You don't have to be on a road show to take advantage of Jerry Weissman's advice. Here are five of his rules for great presentations.
Focus on what matters.
Weissman's favorite acronym is WIIFY — What's In It For You? Translation: focus on what's relevant to your audience. "Bad presenters don't just forget who the audience is," he warns, "they commit the first sin of bad selling — they pitch the features and not the benefits."
Converse, don't perform.
"Most people approach presentations as something unnatural — a performance," Weissman says. That's wrong. Weissman videotapes his clients to identify their phony rhetoric and gestures.
Plain talk is the best talk.
Most business audiences are full of overstretched people with zero tolerance for complexity. "In a single day, an institutional investor may see a biotech company, an Internet startup, and a microbrewery," Weissman says. His advice: analogize. A medical-products CEO described his company's transdermal patch as a truck delivering cargo across an international border.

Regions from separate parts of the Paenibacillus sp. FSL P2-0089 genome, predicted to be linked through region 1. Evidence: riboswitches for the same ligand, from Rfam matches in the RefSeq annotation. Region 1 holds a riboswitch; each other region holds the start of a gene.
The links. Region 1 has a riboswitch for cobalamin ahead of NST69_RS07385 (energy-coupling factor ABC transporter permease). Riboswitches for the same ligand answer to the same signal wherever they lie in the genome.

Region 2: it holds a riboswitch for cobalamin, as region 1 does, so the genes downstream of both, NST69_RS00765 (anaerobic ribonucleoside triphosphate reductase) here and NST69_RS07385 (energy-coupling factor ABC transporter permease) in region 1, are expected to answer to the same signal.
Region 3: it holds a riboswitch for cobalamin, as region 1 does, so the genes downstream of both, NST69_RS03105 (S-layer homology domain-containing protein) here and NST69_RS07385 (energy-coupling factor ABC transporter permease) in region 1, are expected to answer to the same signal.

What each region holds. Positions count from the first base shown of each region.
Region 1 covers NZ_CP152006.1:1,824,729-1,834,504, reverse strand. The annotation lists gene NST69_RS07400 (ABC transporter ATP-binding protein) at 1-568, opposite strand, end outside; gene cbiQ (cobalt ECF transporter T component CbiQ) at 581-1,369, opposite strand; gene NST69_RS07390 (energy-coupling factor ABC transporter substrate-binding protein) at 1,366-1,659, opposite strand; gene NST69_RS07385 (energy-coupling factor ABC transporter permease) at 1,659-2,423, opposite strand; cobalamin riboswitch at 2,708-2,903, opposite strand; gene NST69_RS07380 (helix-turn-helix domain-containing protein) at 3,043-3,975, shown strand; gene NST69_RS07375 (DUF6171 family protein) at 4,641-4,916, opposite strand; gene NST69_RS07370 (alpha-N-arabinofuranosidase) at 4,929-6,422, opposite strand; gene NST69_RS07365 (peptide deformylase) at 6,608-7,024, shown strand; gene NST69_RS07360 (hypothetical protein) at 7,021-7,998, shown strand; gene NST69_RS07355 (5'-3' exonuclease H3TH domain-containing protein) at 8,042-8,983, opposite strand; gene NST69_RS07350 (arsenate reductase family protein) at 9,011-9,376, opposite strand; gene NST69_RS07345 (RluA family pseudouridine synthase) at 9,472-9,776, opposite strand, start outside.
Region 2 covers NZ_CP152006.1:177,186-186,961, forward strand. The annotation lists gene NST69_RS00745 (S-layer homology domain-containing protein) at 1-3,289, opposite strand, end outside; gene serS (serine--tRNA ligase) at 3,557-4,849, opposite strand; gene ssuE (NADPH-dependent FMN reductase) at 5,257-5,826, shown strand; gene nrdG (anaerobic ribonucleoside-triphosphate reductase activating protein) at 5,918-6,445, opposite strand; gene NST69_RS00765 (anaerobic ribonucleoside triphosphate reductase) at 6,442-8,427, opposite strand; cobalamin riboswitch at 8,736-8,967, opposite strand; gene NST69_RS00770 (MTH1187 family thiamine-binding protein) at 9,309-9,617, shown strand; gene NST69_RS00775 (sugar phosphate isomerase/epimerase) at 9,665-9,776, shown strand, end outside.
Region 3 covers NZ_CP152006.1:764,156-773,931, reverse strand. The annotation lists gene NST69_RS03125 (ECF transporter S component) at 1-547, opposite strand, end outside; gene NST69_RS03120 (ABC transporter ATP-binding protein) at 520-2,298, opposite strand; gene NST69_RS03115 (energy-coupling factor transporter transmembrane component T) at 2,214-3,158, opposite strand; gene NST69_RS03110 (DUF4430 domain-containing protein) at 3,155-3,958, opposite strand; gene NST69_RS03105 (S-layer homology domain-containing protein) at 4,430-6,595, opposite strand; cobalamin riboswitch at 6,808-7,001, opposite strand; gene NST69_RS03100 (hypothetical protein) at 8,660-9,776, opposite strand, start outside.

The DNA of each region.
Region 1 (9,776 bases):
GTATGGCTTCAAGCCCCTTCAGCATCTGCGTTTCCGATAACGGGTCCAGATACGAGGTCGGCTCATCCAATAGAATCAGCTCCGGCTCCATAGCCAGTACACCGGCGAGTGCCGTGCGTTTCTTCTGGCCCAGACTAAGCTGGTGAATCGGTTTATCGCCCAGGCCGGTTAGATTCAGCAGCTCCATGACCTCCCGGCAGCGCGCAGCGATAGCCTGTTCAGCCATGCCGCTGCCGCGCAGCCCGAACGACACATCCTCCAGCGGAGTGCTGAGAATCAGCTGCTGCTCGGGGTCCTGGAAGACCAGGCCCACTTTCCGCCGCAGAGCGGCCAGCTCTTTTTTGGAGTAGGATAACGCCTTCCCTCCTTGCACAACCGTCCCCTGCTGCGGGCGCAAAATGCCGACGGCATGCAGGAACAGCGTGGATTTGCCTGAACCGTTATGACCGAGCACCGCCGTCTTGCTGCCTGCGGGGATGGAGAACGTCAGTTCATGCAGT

Let me rephrase that!
It's an age-old device that still works: answering a tough question by rephrasing the question. An analyst growls: "Why do you charge so damn much?" You say, "How did we arrive at our pricing?" Then answer your own question. "The idea is to strip away the emotion and go straight to the issue," Weissman says.
The pause that refreshes.
Forget the old lessons about delivery. Scanning the room makes you look shifty; staring at a fixed space makes people uncomfortable. Weissman advocates a technique he calls "phrasing and pausing": take a single piece of information, make eye contact with one individual, deliver the phrase, then pause to watch the audience absorb your point.
A version of this article appeared in the June/July 1997 issue of Fast Company magazine.